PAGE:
I Heart NY!Posted: July 9, 2011
As you may have heard, New York legislators recently signed a same sex marriage law for their citizens (in case you have been on vacation, here is the NY Times article – http://www.nytimes.com/2011/06/25/nyregion/gay-marriage-approved-by-new-york-senate.html). This makes NY the largest state to pass a law like this to date. The influence this decision has on the country is also significant, since NY is a barometer of potential future trends and change movements.
The decision aside, HR professionals are now confronted with changing policies and programs to meet the mandates of this new legislation. I spoke to someone I know who works for in HR at a major university in New York City and they shared some comments from their peers with me. Apparently, the biggest challenge is not the integration of benefit structures (although, this is a task in itself) or the tax implications but rather the training and education of staff members to be aware and respect those who will be entering into same sex marriages within the state. With all the open-mindedness of some parts of NY, there are areas where this law will still not allow those who enter into same sex unions to be acknowledged openly and publicly. NPR had a story the other day about this topic (http://www.npr.org/2011/07/07/137672101/coming-to-work-but-not-coming-out). While laws and policy are great on paper, changing the attitudes and perspectives of some people is a much more challenging task. Especially same sex marriage may violate some convictions held by those with certain religious and personal feelings against it. It is easy to say “just get over it” to those who are opposed to same sex unions, but those who are anti gay marriage need to heard and integrated into the new law. Remember, we always agree to disagree. The key is to respect each other’s thoughts and feelings and see the value each can bring to the table. We spend so much of our lives at work and it should be an environment of collaboration and regard. Yes, it may sound like some sort of Utopia, but this is the root of Diversity and Inclusion thought and as HR rofessionals we need to be looking at it from this perspective.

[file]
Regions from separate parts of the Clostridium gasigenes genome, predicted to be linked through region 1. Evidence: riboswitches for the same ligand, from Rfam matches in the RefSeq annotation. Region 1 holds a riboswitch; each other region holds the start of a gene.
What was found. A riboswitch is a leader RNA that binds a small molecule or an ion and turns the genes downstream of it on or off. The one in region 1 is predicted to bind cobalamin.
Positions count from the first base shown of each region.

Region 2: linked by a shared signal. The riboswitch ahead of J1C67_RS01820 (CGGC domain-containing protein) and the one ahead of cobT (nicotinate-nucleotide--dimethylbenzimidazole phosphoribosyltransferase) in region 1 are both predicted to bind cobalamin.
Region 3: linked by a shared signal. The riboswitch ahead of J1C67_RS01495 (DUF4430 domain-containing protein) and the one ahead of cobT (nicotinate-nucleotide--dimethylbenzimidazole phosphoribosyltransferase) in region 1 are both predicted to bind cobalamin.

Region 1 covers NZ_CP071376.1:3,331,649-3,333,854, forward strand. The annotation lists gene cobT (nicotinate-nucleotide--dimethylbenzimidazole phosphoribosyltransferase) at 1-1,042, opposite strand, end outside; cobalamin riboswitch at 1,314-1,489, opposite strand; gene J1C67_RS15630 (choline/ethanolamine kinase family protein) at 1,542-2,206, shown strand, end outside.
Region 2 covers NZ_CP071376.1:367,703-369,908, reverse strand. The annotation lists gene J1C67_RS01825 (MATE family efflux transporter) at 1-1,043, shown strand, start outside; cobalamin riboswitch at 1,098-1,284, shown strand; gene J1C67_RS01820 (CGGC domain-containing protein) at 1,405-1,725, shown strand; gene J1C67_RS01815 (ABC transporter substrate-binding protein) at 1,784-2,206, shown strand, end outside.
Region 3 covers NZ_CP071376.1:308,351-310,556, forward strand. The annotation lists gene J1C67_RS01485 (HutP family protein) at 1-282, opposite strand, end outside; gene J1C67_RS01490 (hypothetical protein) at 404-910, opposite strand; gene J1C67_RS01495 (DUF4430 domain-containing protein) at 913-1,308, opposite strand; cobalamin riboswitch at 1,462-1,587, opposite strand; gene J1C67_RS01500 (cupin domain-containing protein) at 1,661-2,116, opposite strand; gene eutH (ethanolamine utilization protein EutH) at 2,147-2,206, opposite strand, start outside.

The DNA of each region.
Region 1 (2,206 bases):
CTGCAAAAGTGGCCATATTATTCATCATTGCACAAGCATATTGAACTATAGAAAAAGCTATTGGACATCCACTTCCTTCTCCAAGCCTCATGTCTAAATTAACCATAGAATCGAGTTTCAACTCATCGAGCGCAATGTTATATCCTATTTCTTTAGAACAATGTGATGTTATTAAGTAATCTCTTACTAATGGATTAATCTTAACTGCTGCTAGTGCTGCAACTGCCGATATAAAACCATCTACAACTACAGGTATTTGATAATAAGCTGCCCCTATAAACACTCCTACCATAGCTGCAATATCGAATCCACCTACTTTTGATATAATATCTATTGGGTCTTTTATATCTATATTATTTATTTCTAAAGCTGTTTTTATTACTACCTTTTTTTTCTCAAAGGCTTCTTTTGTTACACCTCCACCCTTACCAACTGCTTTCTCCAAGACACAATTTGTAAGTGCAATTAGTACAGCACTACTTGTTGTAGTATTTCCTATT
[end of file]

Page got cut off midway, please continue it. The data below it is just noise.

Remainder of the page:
In 2011, it is amazing to me that some groups are still thought of as “weird” or “different”, even to the point of being targeted for aggression and violence. We all have feelings and prejudices but the key is to keep them in check and respect others. I find it particularly interesting when I hear other HR professionals share personal (and sometimes vehement) feelings about religious or political topics. We are all welcome to our opinions (hey, it is AMERICA!) but we need to make sure we do all we can to promote and maintain a diverse and inclusive workplace. Whatever your feelings are about what happened in NY (and 6 other states as well as a Native American tribe), the tide is moving toward national recognition of same sex unions and marriage. Will you and your company be ready?
Don’t forget to CELEBRATE!